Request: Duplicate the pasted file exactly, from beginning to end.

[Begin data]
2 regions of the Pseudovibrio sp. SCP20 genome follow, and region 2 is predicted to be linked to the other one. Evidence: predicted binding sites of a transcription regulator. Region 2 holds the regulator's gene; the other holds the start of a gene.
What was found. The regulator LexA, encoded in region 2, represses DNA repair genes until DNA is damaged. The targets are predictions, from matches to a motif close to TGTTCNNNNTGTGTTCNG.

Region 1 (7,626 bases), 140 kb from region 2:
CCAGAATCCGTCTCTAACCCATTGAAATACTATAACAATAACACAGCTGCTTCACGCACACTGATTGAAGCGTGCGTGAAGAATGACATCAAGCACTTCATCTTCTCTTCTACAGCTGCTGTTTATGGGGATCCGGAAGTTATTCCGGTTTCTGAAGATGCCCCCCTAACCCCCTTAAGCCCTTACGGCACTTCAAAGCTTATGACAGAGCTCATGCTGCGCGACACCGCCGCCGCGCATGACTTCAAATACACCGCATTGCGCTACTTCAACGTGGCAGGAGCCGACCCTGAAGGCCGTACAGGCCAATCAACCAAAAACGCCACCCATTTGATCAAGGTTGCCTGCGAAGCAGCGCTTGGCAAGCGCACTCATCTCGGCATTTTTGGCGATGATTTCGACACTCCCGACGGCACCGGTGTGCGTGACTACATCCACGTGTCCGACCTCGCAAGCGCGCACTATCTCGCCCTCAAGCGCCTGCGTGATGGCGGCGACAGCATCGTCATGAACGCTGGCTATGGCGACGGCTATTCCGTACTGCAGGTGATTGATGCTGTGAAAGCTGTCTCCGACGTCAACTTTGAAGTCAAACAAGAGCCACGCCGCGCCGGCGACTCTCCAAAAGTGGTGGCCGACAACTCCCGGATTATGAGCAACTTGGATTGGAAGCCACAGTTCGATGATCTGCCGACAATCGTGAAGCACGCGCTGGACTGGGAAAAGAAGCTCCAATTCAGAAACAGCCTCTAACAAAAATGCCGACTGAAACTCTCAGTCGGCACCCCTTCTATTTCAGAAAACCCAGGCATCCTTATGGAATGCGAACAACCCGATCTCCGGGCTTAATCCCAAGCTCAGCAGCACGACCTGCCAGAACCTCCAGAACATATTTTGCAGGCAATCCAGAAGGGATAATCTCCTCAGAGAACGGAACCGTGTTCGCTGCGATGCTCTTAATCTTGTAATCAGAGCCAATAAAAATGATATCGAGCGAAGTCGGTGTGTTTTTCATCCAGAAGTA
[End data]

2 regions of the Pseudovibrio sp. SCP20 genome follow, and region 2 is predicted to be linked to the other one. Evidence: predicted binding sites of a transcription regulator. Region 2 holds the regulator's gene; the other holds the start of a gene.
What was found. The regulator LexA, encoded in region 2, represses DNA repair genes until DNA is damaged. The targets are predictions, from matches to a motif close to TGTTCNNNNTGTGTTCNG.

Region 1 (7,626 bases), 140 kb from region 2:
CCAGAATCCGTCTCTAACCCATTGAAATACTATAACAATAACACAGCTGCTTCACGCACACTGATTGAAGCGTGCGTGAAGAATGACATCAAGCACTTCATCTTCTCTTCTACAGCTGCTGTTTATGGGGATCCGGAAGTTATTCCGGTTTCTGAAGATGCCCCCCTAACCCCCTTAAGCCCTTACGGCACTTCAAAGCTTATGACAGAGCTCATGCTGCGCGACACCGCCGCCGCGCATGACTTCAAATACACCGCATTGCGCTACTTCAACGTGGCAGGAGCCGACCCTGAAGGCCGTACAGGCCAATCAACCAAAAACGCCACCCATTTGATCAAGGTTGCCTGCGAAGCAGCGCTTGGCAAGCGCACTCATCTCGGCATTTTTGGCGATGATTTCGACACTCCCGACGGCACCGGTGTGCGTGACTACATCCACGTGTCCGACCTCGCAAGCGCGCACTATCTCGCCCTCAAGCGCCTGCGTGATGGCGGCGACAGCATCGTCATGAACGCTGGCTATGGCGACGGCTATTCCGTACTGCAGGTGATTGATGCTGTGAAAGCTGTCTCCGACGTCAACTTTGAAGTCAAACAAGAGCCACGCCGCGCCGGCGACTCTCCAAAAGTGGTGGCCGACAACTCCCGGATTATGAGCAACTTGGATTGGAAGCCACAGTTCGATGATCTGCCGACAATCGTGAAGCACGCGCTGGACTGGGAAAAGAAGCTCCAATTCAGAAACAGCCTCTAACAAAAATGCCGACTGAAACTCTCAGTCGGCACCCCTTCTATTTCAGAAAACCCAGGCATCCTTATGGAATGCGAACAACCCGATCTCCGGGCTTAATCCCAAGCTCAGCAGCACGACCTGCCAGAACCTCCAGAACATATTTTGCAGGCAATCCAGAAGGGATAATCTCCTCAGAGAACGGAACCGTGTTCGCTGCGATGCTCTTAATCTTGTAATCAGAGCCAATAAAAATGATATCGAGCGAAGTCGGTGTGTTTTTCATCCAGAAGTA